Enjoy a children’s storybook reading and signing with author and artist Christopher Myers. Books will be available for purchase. After story time, stay for free activities inspired by Myers’s latest exhibition, Rotherwas Project 5: The Red Plague Rid You for Learning Me Your Language. Choose from sonnet writing, quilting, mapping and more!
Refreshments will be served.
Activities are designed for children ages 6–11, but all are welcome to attend. This program is presented in partnership with the Eric Carle Museum of Picture Book Art, The Common and the Amherst College Women’s and Gender Center.
Free and open to all!
If you have accessibility concerns, please contact Danielle Amodeo at (413) 542-5651.
If you are interested in having more opportunities to speak Japanese, join us on Mondays and Fridays for lunch! The Japanese language table meets twice a week with Doshisha University student Tomajin Morikawa ’21. The Japanese Language Table is open to students, faculty and staff who would like to have conversations in Japanese. All are welcome to attend, and you can come and go as it fits your schedule. We hope to see you there!
Come to the Loeb Center and work on your internship applications! Show us your cover letters in progress, get feedback and advice, or just come for some dedicated time and space to make progress. There are also two other drop-in clinics on February 7 and February 21. Hosted by the Charles Hamilton Houston Internship Program.
Come to the Loeb Center and work on your internship applications! Show us your cover letters in progress, get feedback and advice, or just come for some dedicated time and space to make progress. There are also two other drop-in clinics on February 14 and March 13. Hosted by the Charles Hamilton Houston Internship Program.
Join the Queer Resource Center staff and Dr. Darien McFadden & Dr. Sarah Erickson from the Counseling Center for an open discussion space centering conversations related to being LGBTQ+ at Amherst and beyond.
Presented by the QRC in collaboration with the Counseling Center.
The music department presents a special talk by jazz historian and professor of American studies Sherrie Tucker. All are invited.
Professor Tucker’s talk focuses on the work of composer, musician and humanitarian Pauline Oliveros (1932-2016), who is renowned for her innovations in composition, sound technology, research, philosophy and practices of listening, as well as feminist and environmental humanitarian projects. Less known is her work on all-ability improvisation through the Adaptive-Use Musical Instrument (AUMI), a free download/app that transforms any laptop, desktop, iPad or iPhone into a musical instrument that uses motion tracking to adapt to every body. Oliveros considered the AUMI a continuation of, not a departure from, her life’s work, listing it as her major research project with her department at Rensselaer Polytechnic Institute in her final years. From 2007 until her passing, she spoke of the AUMI as interconnected with her other projects and collaborations intended to expand our abilities to listen, and thus to expand consciousness—such as the Sonic Meditations, Expanded Instrument System and Deep Listening® practice.
In this lecture/demonstration, jazz studies scholar Sherrie Tucker shares what she has learned as a member of the ongoing collaborative AUMI Research Project, including how it challenged her exclusive relationship with jazz as an object of study, and pivoted her jazz studies questions and methods toward explorations of inclusive mixed-ability listening, sounding and sociality. Participants are invited to bring laptops, iPads or iPhones (sorry, Android users), if they wish. Those who want to try the AUMI in advance may download it free of charge at http://aumiapp.com/download.php.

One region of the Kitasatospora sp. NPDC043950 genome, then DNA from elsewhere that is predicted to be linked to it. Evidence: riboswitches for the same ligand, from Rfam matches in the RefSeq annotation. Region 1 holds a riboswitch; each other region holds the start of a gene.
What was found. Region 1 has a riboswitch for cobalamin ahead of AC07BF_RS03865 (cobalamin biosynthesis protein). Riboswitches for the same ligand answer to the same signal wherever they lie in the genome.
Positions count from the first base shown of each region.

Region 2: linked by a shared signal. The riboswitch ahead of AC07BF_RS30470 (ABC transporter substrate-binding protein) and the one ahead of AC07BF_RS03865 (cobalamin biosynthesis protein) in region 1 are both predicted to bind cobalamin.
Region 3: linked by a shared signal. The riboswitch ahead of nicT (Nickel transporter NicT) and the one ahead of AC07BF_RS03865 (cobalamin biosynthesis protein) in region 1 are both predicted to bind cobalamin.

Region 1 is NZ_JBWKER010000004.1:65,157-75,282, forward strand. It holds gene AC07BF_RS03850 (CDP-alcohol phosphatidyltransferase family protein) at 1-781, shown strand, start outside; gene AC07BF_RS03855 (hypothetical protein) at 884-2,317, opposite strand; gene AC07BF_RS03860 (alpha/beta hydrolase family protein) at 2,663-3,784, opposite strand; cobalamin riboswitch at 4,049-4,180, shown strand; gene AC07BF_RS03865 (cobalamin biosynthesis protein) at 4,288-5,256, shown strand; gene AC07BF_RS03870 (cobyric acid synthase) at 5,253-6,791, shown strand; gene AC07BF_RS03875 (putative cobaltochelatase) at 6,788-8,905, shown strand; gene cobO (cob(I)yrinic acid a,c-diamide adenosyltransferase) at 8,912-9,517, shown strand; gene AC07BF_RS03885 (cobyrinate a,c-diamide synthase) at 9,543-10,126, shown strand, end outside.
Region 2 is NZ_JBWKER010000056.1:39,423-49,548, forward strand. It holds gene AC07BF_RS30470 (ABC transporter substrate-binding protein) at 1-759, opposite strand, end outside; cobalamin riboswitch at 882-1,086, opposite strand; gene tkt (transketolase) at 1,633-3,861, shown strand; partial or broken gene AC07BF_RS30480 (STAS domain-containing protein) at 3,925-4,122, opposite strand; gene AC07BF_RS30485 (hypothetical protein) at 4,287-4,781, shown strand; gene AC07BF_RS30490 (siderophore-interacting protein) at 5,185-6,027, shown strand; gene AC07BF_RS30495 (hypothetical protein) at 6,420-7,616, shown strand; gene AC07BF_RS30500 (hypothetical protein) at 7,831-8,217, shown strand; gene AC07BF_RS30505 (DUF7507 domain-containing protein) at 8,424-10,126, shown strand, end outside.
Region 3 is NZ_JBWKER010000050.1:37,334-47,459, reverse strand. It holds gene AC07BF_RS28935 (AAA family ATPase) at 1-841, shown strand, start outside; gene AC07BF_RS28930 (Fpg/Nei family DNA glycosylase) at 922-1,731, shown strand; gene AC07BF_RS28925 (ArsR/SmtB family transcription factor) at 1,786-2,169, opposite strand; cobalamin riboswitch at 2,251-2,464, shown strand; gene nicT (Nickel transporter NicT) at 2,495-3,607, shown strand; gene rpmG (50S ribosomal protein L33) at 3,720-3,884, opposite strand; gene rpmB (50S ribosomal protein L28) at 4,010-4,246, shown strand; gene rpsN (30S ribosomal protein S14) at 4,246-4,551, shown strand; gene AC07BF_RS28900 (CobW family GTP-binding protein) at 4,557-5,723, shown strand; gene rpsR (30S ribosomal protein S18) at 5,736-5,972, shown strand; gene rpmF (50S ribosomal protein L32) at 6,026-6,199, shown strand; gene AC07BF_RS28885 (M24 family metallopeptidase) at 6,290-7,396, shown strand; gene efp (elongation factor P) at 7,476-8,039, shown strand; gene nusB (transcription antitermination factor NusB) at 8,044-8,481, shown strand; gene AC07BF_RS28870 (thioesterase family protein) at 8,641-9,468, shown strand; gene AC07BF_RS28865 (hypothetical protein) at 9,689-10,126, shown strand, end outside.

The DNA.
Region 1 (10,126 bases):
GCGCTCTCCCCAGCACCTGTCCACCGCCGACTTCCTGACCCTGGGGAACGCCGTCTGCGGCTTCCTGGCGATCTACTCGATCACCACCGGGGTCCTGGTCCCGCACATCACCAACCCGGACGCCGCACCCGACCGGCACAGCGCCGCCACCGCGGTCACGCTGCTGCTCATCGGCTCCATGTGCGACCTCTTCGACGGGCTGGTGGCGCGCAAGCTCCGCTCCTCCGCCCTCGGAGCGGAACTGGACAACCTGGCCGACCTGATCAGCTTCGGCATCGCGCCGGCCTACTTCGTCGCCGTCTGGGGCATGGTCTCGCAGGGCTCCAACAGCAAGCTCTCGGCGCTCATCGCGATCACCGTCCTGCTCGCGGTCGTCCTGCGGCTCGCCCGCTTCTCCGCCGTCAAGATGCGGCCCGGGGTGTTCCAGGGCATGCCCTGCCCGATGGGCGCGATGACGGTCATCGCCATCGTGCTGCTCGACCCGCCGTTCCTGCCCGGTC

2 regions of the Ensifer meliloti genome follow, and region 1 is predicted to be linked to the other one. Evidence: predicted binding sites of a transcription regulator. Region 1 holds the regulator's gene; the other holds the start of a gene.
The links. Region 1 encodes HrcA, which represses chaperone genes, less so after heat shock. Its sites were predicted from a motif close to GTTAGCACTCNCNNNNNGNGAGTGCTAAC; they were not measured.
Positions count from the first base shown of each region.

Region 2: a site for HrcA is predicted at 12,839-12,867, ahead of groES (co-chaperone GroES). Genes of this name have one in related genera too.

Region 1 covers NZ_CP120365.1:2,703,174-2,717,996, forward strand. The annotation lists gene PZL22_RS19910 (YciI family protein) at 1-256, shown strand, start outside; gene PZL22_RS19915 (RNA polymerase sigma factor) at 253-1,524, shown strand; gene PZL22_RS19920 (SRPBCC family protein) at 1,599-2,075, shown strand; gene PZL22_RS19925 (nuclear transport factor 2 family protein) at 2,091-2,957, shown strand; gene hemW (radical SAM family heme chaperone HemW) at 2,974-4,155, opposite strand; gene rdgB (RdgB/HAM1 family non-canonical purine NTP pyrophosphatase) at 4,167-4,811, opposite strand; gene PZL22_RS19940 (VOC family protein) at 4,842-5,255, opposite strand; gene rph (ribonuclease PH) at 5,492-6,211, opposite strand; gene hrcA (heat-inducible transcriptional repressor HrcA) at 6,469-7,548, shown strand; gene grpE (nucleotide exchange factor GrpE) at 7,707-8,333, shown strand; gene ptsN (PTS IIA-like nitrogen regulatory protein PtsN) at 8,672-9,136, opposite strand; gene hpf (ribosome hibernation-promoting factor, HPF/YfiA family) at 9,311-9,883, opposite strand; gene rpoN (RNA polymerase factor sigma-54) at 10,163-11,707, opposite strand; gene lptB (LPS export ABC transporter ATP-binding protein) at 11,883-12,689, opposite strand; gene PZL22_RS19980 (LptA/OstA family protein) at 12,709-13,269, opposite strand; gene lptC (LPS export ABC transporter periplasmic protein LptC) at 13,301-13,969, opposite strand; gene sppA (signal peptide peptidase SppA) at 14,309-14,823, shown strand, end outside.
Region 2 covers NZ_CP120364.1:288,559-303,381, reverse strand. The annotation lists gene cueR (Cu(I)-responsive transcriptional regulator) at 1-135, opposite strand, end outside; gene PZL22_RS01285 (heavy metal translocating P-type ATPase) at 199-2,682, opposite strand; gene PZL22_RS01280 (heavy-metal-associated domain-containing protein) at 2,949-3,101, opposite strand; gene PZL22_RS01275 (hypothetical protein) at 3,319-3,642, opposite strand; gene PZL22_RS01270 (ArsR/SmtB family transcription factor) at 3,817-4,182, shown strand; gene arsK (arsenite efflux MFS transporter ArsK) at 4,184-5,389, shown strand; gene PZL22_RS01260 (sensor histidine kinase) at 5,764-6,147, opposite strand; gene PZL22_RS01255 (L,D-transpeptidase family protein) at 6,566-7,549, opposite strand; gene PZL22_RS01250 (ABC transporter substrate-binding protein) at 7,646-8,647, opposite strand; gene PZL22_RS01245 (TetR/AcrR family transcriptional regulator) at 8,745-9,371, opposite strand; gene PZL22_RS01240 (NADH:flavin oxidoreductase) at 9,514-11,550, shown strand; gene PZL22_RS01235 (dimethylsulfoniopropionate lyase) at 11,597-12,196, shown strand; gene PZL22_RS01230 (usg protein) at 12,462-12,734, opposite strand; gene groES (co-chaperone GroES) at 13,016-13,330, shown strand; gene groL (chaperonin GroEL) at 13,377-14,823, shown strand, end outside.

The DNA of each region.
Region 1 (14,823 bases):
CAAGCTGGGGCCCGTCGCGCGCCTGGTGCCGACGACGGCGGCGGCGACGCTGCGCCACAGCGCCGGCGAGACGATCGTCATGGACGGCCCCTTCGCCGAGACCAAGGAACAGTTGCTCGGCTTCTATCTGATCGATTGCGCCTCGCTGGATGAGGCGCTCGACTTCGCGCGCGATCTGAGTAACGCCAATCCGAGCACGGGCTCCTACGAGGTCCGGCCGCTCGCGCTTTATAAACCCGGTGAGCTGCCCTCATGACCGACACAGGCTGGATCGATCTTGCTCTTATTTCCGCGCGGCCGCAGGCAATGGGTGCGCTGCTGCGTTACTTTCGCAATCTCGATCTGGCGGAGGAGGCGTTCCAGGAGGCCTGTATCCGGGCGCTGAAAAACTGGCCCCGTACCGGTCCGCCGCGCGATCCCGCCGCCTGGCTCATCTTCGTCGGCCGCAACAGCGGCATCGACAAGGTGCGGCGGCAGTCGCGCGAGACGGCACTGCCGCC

Sherrie Tucker (professor, American studies, University of Kansas) is the author of Dance Floor Democracy: The Social Geography of Memory at the Hollywood Canteen (Duke, 2014) and Swing Shift: “All-Girl” Bands of the 1940s (Duke, 2000) and co-editor, with Nichole T. Rustin, of Big Ears: Listening for Gender in Jazz Studies (Duke, 2008). She is a member of the AUMI Editorial Collective, whose collaborative volume, Improvising Across Abilities: Pauline Oliveros and the Adaptive Use Musical Instrument (AUMI) is currently under review at University of Michigan Press. She is a member of two major collaborative research initiatives: the International Institute of Critical Improvisation Studies and Improvisation, Community and Social Practice (for which she served as facilitator for the Improvisation, Gender and the Body research area), both funded by the Social Sciences and Humanities Research Council of Canada. She is a founding member of the Melba Liston Research Collective, a member of the AUMI (Adaptive Use Musical Instrument) Project and founding member of AUMI-KU InterArts, one of six member institutions of the AUMI Research Consortium. She was the Louis Armstrong Visiting Professor at the Center for Jazz Studies at Columbia University in 2004-2005, where she was a member of the Columbia Jazz Study Group. With Randal M. Jelks, she co-edits the journal American Studies. She serves with Deborah Wong and Jeremy Wallach as series editors for the Music/Culture Series at Wesleyan University Press. She is the proud holder of a Deep Listening® Ear-tificate.
For more information, contact Professor Jason Robinson (email@example.com).
This Arabic Language Table is a weekly conversation group for third-year Arabic students. We meet every Friday in Frost Library's Collaboration Lab, and anyone who can communicate in Arabic at the third-year level is welcome to attend. Syonara Tomoum will be present as a moderator.